Scottish crime fiction
When it comes to crime fiction the female of the species is often deadlier than the male. Allan Radcliffe talks to two Scottish authors reshaping the genre
Agatha Christie and Dorothy L Sayers were arguably the most successful authors of the ‘golden age of the detective fiction’ in the 1920s and 30s while prolific contemporary thriller writers such as PD James, Ruth Rendell and Patricia Cornwell successfully updated the genre. That group shifted the focus from clues, suspects and secret passageways to a greater concentration on the psychology of the criminal. With members of the ‘tartan noir’ pack such as Val McDermid and Denise Mina regularly troubling the bestseller lists, some of the strongest and most respected female exponents of modern crime fiction hail from north of the border.
An exciting new addition to this grisly brigade is Karen Campbell, whose debut The Twilight Time introduces the latest in a long line of tough-but-flawed protagonists to the genre’s annals. Anna Cameron is a sergeant in Glasgow’s Flexi unit, charged with investigating attacks on local prostitutes. Campbell contrasts Anna’s vocation with the predicament of former constable Cath Forbes, who has left the force and is struggling with her new life as a homemaker.
As a former officer with Strathclyde Police, Campbell would seem ideally suited to taking up the literary baton and sprinting off with it. Yet, she admits she was surprised when The Twilight Time was billed as crime, thinking it a novel about motherhood and missed opportunities. ‘I wanted to write about how it felt to be a cop and a woman, and also about that 30-something stage in your life when you think, “Wait a minute; this isn’t actually the life I planned.” Mind you, the fact that it’s set in Glasgow’s red light district, has a murder, several slashings and explores prostitution might have nudged it towards the darker side.’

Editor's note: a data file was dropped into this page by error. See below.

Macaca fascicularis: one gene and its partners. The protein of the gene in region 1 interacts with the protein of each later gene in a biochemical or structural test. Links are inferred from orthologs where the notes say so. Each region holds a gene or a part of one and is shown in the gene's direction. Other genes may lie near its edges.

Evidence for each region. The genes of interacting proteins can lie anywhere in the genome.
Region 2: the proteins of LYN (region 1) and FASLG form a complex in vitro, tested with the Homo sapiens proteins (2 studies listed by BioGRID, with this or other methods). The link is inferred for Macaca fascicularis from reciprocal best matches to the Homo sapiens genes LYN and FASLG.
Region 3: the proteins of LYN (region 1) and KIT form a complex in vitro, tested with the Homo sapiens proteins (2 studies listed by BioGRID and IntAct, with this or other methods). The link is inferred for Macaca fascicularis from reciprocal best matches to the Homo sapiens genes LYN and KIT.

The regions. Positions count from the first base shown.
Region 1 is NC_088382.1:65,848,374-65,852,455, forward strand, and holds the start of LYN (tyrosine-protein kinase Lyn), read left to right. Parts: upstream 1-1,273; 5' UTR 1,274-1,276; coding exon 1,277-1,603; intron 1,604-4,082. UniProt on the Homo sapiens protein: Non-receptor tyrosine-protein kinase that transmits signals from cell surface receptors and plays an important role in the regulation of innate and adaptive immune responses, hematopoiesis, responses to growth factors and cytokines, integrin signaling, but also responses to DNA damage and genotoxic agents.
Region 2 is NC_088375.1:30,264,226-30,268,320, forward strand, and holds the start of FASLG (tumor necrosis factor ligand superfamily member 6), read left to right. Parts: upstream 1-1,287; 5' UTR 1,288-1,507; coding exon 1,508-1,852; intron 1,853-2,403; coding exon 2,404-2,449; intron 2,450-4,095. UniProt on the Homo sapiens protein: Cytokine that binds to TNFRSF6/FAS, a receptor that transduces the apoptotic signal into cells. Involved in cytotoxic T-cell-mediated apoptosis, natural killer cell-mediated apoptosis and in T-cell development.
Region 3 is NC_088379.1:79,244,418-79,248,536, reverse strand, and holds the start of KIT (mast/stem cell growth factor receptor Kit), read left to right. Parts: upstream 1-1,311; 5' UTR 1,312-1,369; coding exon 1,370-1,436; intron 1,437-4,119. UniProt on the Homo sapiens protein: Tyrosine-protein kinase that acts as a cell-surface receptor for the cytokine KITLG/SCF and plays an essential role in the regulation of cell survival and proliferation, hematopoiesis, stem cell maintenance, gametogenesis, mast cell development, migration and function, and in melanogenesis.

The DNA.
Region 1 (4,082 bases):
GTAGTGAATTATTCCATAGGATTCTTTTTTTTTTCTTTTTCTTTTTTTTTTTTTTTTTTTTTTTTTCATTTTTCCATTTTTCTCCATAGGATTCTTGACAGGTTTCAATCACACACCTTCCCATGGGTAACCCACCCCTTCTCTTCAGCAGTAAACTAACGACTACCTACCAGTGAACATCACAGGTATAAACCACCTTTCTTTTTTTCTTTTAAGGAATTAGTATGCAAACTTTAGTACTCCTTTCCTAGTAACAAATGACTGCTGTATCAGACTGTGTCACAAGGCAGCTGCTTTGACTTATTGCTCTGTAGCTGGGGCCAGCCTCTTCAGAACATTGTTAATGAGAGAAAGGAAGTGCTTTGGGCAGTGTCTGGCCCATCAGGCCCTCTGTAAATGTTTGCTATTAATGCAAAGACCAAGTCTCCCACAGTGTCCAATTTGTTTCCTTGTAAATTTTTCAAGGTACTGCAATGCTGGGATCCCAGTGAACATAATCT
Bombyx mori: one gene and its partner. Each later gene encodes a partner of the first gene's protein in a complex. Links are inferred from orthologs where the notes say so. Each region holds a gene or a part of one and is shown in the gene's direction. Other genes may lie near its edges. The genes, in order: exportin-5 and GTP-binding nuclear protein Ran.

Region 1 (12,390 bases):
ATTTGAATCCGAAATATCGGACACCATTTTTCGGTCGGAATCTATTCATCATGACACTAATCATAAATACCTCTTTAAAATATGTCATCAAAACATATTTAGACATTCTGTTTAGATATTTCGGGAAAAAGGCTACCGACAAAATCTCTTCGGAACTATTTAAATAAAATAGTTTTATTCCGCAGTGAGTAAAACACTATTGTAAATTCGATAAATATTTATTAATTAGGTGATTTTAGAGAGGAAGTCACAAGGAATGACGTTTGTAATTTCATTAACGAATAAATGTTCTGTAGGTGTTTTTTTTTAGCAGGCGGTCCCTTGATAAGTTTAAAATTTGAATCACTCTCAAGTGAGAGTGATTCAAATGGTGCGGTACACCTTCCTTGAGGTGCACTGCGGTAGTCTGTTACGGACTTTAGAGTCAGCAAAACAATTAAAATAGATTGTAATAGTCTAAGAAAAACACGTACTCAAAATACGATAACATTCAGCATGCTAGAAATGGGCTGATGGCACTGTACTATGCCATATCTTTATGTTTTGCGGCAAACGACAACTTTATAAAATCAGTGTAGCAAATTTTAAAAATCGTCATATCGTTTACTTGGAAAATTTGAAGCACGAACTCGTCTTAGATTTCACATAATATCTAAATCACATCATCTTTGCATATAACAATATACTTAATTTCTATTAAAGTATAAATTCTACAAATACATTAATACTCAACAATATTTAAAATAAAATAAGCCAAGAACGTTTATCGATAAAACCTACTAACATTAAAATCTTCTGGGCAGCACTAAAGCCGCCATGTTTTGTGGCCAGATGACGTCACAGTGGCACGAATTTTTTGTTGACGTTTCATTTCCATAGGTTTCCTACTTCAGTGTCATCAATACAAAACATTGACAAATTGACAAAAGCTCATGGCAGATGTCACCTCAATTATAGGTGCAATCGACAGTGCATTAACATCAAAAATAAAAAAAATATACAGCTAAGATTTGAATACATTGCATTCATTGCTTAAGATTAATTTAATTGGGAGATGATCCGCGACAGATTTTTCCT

Also hitting the shelves in a shower of bright red blood is the latest novel by Alex Gray, whose four books to date have charted the unlikely partnership of earthy, old-school DCI Lorimer and psychologist and criminal profiler Solomon Brightman. Her latest exposé of Glasgow’s murky underbelly is Pitch Black, which opens with the gruesome murder of a football referee. Like Campbell, Gray took a circuitous route towards her life of crime. ‘I was always drawn to the darker side of literature and at age 14 had found Dostoevsky’s Crime and Punishment. By my early 30s I was steeped in Dame Agatha and her ilk and haunted the library for anything in their crime section. But it was writers like PD James whose skill took my breath away and made up my mind that I was going to be a crime writer.’
While Gray agrees that Scots writers are well-known for mining the dark and devilish in their work, she believes this is due to something deep within the Scottish psyche rather than a simple morbid fascination with blood and gore. ‘We enjoy the shivery thrill of being led along sinister pathways and our penchant for using vivid language to relate stories has always been a strength. I think our contemporary crime writers, many of whom draw on the wildness of the Scottish landscape, are unconsciously following this tradition. Long may that last.’
Pitch Black is published by Sphere and The Twilight Time is published by Hodder. Both books are out on Thu 3 Apr.